This quote stuck with me. It made me think: Yes – isn’t it true that once you see something, you can’t un-see it. From the stain on the carpet to an annoying typo, there are some things that are invisible at first, then become all we see.
This is also true with being a reflective engagement specialist, and focusing on continuous improvement. Taking a hard look at what went well, and what could be improved, can be challenging when you just want to move on from a particular project or engagement session.
However, it’s an important habit to form. In our Facilitating Engagement two-day course, we include a unit on self-reflection and self-improvement for facilitators. In addition to debriefing with a colleague, and asking participants for feedback, consider developing a set of standard questions for self-reflection.
Here are five questions I regularly ask myself – sometimes with a cup of tea, and sometimes with something stronger:
- What did I do well, and want to remember and repeat?
- Did I connect with people, and can I identify why or why not?
- Did I ever make it about me?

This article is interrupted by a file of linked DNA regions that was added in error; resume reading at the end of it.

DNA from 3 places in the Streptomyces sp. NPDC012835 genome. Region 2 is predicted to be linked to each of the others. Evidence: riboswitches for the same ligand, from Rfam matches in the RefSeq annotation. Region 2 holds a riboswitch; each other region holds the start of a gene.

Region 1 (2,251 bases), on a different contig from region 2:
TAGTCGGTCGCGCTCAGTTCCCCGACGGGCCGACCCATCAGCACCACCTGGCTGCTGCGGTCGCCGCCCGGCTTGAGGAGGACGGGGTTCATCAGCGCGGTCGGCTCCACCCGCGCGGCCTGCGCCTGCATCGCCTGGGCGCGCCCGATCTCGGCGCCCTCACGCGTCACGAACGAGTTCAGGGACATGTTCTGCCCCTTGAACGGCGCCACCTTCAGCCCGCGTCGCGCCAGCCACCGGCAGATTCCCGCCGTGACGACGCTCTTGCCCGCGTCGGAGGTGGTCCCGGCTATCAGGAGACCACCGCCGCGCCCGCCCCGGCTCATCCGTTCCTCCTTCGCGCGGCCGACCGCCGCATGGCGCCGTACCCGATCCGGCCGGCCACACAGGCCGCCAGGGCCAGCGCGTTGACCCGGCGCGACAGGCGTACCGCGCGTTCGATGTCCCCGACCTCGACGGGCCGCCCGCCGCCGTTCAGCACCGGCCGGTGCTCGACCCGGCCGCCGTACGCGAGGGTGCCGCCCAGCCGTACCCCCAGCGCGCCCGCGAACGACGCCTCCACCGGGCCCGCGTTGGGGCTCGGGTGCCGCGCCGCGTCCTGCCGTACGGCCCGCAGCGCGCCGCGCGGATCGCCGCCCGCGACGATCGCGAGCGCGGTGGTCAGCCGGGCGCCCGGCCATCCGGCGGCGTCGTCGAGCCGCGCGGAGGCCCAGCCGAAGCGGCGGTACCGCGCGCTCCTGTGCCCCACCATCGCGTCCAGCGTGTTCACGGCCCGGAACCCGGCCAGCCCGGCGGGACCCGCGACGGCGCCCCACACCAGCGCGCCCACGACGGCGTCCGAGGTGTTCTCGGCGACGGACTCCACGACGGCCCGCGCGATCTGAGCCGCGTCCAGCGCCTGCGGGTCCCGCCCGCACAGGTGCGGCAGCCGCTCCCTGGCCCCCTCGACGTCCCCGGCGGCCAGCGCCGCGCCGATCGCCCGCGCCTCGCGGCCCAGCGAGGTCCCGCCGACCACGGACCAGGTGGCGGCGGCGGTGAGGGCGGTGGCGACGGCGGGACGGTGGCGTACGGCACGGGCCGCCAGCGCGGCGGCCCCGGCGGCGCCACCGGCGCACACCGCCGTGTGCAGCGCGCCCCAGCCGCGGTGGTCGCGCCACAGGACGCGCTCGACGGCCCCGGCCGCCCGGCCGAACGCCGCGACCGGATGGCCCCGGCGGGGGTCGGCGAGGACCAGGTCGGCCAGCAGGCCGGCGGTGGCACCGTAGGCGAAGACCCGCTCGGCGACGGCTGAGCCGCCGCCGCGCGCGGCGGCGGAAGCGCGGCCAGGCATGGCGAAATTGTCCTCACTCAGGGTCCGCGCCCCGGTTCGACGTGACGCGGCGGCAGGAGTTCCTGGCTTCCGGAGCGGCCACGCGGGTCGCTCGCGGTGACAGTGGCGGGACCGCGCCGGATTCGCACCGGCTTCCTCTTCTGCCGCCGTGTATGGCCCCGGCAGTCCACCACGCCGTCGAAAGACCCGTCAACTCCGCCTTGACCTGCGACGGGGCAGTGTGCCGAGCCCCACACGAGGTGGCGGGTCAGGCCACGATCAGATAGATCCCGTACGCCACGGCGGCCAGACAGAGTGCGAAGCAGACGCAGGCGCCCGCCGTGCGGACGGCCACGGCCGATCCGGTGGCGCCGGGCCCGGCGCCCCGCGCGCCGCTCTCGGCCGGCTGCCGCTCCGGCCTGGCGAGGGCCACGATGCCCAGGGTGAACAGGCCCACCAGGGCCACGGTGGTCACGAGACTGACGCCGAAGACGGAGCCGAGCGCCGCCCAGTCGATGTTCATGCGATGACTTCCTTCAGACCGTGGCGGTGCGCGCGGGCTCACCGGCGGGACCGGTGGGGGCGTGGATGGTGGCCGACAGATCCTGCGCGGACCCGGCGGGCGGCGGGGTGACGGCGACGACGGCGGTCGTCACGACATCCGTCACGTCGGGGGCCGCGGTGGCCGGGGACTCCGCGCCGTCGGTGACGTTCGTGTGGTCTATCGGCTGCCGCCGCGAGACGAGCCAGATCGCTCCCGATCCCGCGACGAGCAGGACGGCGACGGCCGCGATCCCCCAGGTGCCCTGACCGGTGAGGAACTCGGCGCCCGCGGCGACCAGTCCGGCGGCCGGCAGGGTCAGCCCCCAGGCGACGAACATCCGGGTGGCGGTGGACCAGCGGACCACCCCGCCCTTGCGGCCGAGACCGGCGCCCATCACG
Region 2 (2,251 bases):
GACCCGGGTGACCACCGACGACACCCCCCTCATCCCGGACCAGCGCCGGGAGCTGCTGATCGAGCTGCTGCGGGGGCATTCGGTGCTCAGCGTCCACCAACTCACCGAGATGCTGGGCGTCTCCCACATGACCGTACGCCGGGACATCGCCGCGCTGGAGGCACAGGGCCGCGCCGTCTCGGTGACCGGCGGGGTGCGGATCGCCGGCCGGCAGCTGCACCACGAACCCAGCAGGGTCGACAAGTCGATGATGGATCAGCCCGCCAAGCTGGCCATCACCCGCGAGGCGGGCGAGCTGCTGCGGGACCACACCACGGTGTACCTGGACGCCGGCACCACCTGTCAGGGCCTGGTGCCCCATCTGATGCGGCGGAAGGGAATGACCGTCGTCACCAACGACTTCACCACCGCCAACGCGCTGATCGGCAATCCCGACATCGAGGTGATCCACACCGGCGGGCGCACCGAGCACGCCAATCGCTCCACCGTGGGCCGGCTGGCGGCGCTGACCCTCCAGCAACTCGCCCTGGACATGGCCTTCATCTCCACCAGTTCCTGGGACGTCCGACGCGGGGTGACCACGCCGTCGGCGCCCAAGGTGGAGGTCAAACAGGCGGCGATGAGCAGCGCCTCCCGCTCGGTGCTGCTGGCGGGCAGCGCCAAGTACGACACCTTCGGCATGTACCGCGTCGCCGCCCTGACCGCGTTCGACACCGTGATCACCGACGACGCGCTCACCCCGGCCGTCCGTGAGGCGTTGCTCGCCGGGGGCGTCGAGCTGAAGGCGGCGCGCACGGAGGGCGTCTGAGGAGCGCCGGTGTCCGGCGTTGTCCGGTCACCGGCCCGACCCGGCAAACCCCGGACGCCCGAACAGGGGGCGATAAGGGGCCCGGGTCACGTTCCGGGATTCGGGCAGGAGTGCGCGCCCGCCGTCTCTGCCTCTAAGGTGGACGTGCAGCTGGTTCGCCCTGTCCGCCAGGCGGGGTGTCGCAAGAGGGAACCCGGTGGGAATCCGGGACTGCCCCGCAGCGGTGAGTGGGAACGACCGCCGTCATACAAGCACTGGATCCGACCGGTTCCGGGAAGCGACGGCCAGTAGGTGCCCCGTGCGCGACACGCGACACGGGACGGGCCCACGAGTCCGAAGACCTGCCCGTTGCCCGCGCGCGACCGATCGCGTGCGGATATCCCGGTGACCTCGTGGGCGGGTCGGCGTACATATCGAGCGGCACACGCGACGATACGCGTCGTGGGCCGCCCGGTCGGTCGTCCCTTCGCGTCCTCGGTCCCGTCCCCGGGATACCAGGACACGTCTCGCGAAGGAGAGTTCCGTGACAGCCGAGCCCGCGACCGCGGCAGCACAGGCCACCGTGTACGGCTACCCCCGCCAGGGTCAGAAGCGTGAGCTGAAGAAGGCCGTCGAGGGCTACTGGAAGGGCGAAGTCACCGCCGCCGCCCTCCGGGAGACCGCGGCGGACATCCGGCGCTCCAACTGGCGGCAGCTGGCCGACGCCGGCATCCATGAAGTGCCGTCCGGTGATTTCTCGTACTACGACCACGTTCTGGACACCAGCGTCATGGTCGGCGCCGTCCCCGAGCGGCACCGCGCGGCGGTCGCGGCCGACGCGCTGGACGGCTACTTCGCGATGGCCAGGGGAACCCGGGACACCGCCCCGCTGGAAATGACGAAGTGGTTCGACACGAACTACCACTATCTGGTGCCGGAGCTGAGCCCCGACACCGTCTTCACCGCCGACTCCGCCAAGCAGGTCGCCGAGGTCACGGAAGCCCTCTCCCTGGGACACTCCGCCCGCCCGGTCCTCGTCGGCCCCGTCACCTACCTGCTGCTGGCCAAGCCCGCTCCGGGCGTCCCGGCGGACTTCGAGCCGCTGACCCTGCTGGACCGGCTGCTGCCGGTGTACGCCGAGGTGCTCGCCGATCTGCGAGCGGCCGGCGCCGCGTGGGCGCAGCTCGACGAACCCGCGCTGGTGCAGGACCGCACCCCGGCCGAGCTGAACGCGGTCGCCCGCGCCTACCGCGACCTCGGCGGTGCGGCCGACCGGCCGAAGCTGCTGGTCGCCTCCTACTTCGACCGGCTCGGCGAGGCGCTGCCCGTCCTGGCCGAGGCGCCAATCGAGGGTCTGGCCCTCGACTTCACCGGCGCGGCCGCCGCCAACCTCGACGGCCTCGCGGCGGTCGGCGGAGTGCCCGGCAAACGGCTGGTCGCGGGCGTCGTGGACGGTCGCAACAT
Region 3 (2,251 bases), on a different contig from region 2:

- If I am not neutral, did I at least appear neutral? (assuming my role requires neutrality)
- What am I least/most proud of as relates to that engagement?
Sometimes I find answering No. 3 hard. Being at the front of the room, having people participate in a process that you designed (with the client), and seeking to own the process, can easily make me feel it’s about me, or my abilities. The goal, though, is that it always needs to be about those participating in the process – not the one leading, designing, tabulating or reporting on it. I am not the content generator, or the expert – and I’m never the smartest person in the room.
So for me, being reflective is about understanding how I can best serve those in the process, and the process itself, while still ensuring that my professional cup is full.
What about you? Which of these questions might be most worthy of your reflection?